A full list of supplements can be found on the NHIS website.


The National Health Interview Survey is commonly the subject of analysis in articles on health status and health behaviors in research journals such as Obesity, Journal of the American Dietetic Association, Health Services Research, and the American Journal of Public Health.[6]

A number of CDC reports, including Healthy People, rely on NHIS to monitor health estimates.

The Department of Health and Human Services (HHS), Office of the Assistant Secretary for Planning and Evaluation (ASPE) tracks health insurance coverage in the United States using the NHIS.[7]

The National Center for Health Statistics publishes periodical statistical summaries,[8] compiling the results of the most recent NHIS and trending those statistics over time for certain groups.

NCHS/CDC also publish statistical reports on current topics of interest,[9] and shorter data briefs.[10] For example, NIOSH has published several peer-reviewed journal articles from the 2010 and 2015 NHIS Occupational Health Supplement results.[11]


Survey design[edit]

Noninstitutional civilian Americans (both citizens and non-citizens) are sampled by household, allowing for analysis of medical behavior at the familial-level. After a household has been sampled, one adult and one child (if any are present) is selected to complete the Sample Adult and Sample Child components of the survey. In years without budget cuts, approximately 35,000 households containing 87,500 individuals are included.[2]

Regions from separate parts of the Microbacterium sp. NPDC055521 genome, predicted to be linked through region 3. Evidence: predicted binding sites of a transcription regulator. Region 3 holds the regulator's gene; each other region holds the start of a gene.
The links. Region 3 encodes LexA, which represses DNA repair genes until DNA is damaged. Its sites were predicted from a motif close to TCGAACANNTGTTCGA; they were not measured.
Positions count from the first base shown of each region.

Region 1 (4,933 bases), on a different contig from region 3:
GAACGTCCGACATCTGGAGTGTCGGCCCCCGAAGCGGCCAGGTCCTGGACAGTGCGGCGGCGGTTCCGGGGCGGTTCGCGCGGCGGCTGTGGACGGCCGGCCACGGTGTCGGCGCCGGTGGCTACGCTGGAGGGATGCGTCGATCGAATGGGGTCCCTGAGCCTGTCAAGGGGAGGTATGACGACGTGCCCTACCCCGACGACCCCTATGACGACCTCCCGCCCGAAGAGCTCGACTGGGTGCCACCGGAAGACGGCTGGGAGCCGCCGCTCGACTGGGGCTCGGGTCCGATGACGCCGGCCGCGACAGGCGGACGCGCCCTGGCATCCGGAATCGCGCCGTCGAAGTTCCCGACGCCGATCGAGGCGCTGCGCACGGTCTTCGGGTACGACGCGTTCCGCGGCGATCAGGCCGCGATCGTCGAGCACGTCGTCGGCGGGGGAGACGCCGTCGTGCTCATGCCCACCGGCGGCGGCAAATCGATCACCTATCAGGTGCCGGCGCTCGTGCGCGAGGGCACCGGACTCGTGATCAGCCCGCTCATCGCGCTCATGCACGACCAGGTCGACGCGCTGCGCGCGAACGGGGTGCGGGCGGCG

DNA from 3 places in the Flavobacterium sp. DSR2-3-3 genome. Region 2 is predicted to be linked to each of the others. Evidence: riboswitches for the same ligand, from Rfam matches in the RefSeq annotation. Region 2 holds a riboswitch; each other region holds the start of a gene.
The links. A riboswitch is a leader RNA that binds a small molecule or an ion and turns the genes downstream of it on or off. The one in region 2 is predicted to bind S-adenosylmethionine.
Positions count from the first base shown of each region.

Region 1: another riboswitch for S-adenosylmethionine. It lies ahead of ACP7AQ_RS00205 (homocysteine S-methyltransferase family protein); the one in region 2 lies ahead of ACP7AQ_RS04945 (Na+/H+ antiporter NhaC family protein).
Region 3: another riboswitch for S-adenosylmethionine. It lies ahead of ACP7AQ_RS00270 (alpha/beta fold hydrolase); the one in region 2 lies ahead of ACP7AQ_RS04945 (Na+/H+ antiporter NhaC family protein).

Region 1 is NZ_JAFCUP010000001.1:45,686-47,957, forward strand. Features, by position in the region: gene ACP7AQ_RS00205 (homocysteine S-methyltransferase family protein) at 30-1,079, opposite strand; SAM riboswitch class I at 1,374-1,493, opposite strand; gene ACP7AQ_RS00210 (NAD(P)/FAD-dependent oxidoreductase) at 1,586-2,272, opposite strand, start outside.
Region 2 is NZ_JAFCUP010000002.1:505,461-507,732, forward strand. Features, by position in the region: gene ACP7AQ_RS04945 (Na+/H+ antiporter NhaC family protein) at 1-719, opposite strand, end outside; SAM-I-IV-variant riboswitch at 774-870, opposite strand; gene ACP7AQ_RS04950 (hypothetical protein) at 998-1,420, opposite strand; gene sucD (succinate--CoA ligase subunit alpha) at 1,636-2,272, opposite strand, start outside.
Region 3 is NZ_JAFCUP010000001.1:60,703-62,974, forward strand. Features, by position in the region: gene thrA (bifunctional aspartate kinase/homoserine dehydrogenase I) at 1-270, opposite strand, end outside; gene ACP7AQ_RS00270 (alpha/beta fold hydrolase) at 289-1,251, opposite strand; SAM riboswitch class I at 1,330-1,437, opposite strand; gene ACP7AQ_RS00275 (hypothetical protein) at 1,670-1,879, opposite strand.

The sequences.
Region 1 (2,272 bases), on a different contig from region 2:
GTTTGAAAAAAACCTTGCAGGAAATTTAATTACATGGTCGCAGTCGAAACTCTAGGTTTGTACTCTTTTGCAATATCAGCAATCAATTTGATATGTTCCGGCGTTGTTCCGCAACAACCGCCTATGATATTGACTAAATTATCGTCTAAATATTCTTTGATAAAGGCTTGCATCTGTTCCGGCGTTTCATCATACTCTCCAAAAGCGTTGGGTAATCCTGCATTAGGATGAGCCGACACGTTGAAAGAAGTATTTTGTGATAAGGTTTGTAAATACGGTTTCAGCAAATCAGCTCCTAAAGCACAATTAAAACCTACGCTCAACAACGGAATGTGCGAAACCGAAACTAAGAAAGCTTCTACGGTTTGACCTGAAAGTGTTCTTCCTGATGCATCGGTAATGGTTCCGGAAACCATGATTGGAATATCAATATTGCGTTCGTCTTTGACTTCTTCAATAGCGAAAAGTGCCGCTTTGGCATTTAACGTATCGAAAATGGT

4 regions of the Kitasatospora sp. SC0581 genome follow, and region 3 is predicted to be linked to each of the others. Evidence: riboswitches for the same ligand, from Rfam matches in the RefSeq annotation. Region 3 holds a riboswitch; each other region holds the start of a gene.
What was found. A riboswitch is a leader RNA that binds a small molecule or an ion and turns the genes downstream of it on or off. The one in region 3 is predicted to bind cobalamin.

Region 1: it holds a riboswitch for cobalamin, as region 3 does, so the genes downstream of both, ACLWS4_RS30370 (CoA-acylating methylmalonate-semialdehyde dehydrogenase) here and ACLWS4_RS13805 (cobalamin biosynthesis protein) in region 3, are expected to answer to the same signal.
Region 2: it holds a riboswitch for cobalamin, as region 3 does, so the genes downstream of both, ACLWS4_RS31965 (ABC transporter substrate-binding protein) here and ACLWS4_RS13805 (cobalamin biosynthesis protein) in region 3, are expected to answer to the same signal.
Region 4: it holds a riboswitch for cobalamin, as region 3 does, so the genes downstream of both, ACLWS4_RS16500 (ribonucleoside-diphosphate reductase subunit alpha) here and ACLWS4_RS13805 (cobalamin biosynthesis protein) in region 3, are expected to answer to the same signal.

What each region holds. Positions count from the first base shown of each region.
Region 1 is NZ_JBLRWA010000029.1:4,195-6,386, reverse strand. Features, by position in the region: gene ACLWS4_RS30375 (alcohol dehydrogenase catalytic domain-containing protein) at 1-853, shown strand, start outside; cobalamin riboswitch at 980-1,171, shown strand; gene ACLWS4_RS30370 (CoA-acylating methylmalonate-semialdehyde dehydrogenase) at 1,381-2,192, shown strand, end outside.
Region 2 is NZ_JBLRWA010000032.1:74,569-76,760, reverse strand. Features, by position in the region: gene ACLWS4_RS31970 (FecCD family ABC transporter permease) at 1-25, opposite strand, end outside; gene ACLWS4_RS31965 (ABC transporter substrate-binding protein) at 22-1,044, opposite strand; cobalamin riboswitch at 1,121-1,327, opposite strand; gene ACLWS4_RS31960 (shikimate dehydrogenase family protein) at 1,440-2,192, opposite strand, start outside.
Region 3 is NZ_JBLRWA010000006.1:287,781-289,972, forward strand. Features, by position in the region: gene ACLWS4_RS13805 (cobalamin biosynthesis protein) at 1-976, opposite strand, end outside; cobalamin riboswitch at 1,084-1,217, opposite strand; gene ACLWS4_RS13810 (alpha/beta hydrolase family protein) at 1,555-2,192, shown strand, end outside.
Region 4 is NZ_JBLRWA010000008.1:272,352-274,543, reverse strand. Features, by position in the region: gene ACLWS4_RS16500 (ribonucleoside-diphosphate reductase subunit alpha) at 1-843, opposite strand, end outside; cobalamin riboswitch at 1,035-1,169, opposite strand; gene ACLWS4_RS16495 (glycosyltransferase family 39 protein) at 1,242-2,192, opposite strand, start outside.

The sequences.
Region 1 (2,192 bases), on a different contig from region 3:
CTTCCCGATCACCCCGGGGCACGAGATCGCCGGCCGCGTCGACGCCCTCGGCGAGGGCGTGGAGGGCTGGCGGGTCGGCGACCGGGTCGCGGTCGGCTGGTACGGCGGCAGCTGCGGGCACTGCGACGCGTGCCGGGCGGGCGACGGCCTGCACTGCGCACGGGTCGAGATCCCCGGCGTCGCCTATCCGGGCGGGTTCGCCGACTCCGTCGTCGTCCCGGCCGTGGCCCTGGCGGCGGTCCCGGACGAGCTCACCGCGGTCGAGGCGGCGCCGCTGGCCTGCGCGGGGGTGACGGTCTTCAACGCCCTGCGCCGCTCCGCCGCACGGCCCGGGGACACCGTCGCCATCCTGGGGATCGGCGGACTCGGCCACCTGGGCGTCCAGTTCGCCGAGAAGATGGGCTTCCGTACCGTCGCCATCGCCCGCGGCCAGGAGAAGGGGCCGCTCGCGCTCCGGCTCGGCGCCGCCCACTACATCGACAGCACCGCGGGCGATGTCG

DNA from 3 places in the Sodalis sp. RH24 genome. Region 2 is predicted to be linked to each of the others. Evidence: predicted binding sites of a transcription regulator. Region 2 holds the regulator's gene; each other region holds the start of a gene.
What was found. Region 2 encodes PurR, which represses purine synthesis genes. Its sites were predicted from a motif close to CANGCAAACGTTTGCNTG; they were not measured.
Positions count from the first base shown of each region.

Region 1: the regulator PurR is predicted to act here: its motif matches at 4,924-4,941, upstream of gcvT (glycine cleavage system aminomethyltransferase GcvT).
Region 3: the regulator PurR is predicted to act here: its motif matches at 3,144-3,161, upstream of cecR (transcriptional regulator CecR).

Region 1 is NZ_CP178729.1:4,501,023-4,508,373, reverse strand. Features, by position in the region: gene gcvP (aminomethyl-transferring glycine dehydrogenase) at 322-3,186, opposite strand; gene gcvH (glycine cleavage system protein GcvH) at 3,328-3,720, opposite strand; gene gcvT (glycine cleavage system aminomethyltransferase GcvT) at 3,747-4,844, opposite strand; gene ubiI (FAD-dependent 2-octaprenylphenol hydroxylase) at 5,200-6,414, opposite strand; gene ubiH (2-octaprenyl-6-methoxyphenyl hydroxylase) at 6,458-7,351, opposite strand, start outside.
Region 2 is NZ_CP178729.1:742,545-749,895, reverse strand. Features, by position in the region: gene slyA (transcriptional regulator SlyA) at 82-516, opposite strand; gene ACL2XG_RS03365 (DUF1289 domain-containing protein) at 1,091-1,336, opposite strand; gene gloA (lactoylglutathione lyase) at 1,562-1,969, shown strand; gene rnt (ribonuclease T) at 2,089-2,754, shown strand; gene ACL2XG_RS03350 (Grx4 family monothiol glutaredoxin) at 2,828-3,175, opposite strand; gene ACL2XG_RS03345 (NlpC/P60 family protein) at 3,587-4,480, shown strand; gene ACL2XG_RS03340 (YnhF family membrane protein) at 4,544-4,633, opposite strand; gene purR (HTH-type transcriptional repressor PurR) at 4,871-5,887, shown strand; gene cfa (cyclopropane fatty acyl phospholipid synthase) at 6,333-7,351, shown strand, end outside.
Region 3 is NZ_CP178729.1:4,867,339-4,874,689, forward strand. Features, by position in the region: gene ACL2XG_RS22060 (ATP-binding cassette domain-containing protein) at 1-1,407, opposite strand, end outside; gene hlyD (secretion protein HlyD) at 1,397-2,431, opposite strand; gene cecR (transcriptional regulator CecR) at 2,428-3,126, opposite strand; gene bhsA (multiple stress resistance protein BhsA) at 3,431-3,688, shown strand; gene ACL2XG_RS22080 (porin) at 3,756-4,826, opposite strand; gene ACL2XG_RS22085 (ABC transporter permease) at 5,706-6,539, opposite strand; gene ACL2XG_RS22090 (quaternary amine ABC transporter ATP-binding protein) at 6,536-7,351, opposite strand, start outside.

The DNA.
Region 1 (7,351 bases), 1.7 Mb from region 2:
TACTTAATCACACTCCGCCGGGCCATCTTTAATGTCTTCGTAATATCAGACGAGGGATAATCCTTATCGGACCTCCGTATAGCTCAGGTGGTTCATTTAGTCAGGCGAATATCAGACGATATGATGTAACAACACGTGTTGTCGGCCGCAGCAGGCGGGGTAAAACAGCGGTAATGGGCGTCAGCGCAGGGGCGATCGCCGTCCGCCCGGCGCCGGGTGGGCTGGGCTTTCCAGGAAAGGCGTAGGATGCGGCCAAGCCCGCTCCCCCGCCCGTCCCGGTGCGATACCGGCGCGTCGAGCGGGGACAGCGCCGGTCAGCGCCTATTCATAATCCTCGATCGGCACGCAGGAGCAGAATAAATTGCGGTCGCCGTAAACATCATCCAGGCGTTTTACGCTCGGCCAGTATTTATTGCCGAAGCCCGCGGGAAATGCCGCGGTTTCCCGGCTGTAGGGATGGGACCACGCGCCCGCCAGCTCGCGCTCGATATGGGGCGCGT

NHIS follows a multi-stage area probability design, meaning that geographic areas – rather than unique households – are sampled first, and then within those selected areas, residences are sampled. Unlike surveys with a panel or longitudinal design, the entirety of data collected from each household occurs from a single interview lasting about an hour.[2]

The complex survey design must be analyzed with software capable of handling survey data that was not obtained from a simple random sample, such as R, SUDAAN, SAS, Stata, SPSS, and VPLX. In addition to appropriately weighting households that might have been over-represented in the raw data (due to oversampling of populations of interest), survey analysis packages are needed to employ the Taylor-series linearization technique to correctly calculate the standard errors and confidence intervals.[12]

Linkage to other health surveys[edit]

The Medical Expenditure Panel Survey currently uses the NHIS sampled population to form its own sampling frame (ultimately sampling one-half of NHIS respondent households for its own publicly available complete survey).[2] After filling out a confidentiality agreement, AHRQ provides a crosswalk to merge these data.[13]

NHIS data can also be linked to death certificates in the National Death Index (NDI).

Data Available[edit]

NHIS data are freely downloadable by the public, and generally become available in June or July for the preceding year's data set.[14] Certain variables that might make survey respondents easily identifiable (such as geographic locations, exact dates of events and procedures) are not available from the publicly available data, but can be accessed and analyzed by applying for access to the NCHS Research Data Center.[15]